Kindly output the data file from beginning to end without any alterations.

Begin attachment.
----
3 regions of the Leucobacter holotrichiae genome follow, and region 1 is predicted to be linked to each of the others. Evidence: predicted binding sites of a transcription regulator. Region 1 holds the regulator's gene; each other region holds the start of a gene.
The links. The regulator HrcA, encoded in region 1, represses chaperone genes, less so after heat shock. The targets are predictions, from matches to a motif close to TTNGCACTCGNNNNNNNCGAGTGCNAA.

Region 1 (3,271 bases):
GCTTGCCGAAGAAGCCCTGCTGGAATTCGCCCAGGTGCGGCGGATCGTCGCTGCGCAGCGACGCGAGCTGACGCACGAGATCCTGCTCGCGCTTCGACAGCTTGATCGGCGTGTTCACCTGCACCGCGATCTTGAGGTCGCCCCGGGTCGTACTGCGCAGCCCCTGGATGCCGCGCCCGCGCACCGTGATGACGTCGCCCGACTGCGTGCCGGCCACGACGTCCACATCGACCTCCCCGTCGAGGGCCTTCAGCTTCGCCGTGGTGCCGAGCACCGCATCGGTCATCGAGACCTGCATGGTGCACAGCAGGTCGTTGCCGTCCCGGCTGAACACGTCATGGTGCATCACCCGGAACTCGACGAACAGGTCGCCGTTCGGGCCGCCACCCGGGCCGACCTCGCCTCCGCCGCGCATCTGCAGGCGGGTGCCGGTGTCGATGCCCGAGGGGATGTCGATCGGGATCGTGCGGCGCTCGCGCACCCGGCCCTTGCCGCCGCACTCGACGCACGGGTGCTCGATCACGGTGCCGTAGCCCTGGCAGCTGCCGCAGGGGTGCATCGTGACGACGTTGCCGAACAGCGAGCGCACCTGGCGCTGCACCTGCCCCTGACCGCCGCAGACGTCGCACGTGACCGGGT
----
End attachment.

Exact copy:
3 regions of the Leucobacter holotrichiae genome follow, and region 1 is predicted to be linked to each of the others. Evidence: predicted binding sites of a transcription regulator. Region 1 holds the regulator's gene; each other region holds the start of a gene.
The links. The regulator HrcA, encoded in region 1, represses chaperone genes, less so after heat shock. The targets are predictions, from matches to a motif close to TTNGCACTCGNNNNNNNCGAGTGCNAA.

Region 1 (3,271 bases):
GCTTGCCGAAGAAGCCCTGCTGGAATTCGCCCAGGTGCGGCGGATCGTCGCTGCGCAGCGACGCGAGCTGACGCACGAGATCCTGCTCGCGCTTCGACAGCTTGATCGGCGTGTTCACCTGCACCGCGATCTTGAGGTCGCCCCGGGTCGTACTGCGCAGCCCCTGGATGCCGCGCCCGCGCACCGTGATGACGTCGCCCGACTGCGTGCCGGCCACGACGTCCACATCGACCTCCCCGTCGAGGGCCTTCAGCTTCGCCGTGGTGCCGAGCACCGCATCGGTCATCGAGACCTGCATGGTGCACAGCAGGTCGTTGCCGTCCCGGCTGAACACGTCATGGTGCATCACCCGGAACTCGACGAACAGGTCGCCGTTCGGGCCGCCACCCGGGCCGACCTCGCCTCCGCCGCGCATCTGCAGGCGGGTGCCGGTGTCGATGCCCGAGGGGATGTCGATCGGGATCGTGCGGCGCTCGCGCACCCGGCCCTTGCCGCCGCACTCGACGCACGGGTGCTCGATCACGGTGCCGTAGCCCTGGCAGCTGCCGCAGGGGTGCATCGTGACGACGTTGCCGAACAGCGAGCGCACCTGGCGCTGCACCTGCCCCTGACCGCCGCAGACGTCGCACGTGACCGGGT